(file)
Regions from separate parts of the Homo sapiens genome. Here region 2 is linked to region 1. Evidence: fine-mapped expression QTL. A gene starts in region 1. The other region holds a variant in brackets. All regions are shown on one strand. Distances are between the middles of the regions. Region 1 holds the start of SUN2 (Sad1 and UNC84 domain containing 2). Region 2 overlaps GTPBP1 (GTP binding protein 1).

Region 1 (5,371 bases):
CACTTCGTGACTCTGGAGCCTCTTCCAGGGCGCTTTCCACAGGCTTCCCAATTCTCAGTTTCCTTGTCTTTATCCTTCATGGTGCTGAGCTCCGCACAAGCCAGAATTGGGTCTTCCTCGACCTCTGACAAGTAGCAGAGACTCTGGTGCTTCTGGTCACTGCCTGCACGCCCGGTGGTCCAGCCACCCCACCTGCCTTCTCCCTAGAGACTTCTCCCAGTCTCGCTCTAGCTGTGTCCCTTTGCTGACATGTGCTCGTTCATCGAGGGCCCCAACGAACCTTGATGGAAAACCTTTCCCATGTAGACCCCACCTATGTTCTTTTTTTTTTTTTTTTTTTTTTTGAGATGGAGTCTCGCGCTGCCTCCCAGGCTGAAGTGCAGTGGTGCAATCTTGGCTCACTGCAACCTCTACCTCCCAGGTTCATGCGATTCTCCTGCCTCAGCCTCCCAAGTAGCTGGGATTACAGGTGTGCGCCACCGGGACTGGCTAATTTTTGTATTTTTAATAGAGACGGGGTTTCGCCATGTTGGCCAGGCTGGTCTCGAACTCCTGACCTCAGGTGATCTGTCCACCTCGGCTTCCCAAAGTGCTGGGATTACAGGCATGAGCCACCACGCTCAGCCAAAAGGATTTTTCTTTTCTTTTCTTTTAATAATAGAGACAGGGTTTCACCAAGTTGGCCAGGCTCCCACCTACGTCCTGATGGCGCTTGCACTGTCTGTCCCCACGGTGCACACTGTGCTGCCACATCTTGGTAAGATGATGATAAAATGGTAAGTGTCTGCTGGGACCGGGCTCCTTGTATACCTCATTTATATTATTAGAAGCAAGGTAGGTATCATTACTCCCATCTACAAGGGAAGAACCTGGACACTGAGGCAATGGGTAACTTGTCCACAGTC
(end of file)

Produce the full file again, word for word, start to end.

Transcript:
Regions from separate parts of the Homo sapiens genome. Here region 2 is linked to region 1. Evidence: fine-mapped expression QTL. A gene starts in region 1. The other region holds a variant in brackets. All regions are shown on one strand. Distances are between the middles of the regions. Region 1 holds the start of SUN2 (Sad1 and UNC84 domain containing 2). Region 2 overlaps GTPBP1 (GTP binding protein 1).

Region 1 (5,371 bases):
CACTTCGTGACTCTGGAGCCTCTTCCAGGGCGCTTTCCACAGGCTTCCCAATTCTCAGTTTCCTTGTCTTTATCCTTCATGGTGCTGAGCTCCGCACAAGCCAGAATTGGGTCTTCCTCGACCTCTGACAAGTAGCAGAGACTCTGGTGCTTCTGGTCACTGCCTGCACGCCCGGTGGTCCAGCCACCCCACCTGCCTTCTCCCTAGAGACTTCTCCCAGTCTCGCTCTAGCTGTGTCCCTTTGCTGACATGTGCTCGTTCATCGAGGGCCCCAACGAACCTTGATGGAAAACCTTTCCCATGTAGACCCCACCTATGTTCTTTTTTTTTTTTTTTTTTTTTTTGAGATGGAGTCTCGCGCTGCCTCCCAGGCTGAAGTGCAGTGGTGCAATCTTGGCTCACTGCAACCTCTACCTCCCAGGTTCATGCGATTCTCCTGCCTCAGCCTCCCAAGTAGCTGGGATTACAGGTGTGCGCCACCGGGACTGGCTAATTTTTGTATTTTTAATAGAGACGGGGTTTCGCCATGTTGGCCAGGCTGGTCTCGAACTCCTGACCTCAGGTGATCTGTCCACCTCGGCTTCCCAAAGTGCTGGGATTACAGGCATGAGCCACCACGCTCAGCCAAAAGGATTTTTCTTTTCTTTTCTTTTAATAATAGAGACAGGGTTTCACCAAGTTGGCCAGGCTCCCACCTACGTCCTGATGGCGCTTGCACTGTCTGTCCCCACGGTGCACACTGTGCTGCCACATCTTGGTAAGATGATGATAAAATGGTAAGTGTCTGCTGGGACCGGGCTCCTTGTATACCTCATTTATATTATTAGAAGCAAGGTAGGTATCATTACTCCCATCTACAAGGGAAGAACCTGGACACTGAGGCAATGGGTAACTTGTCCACAGTC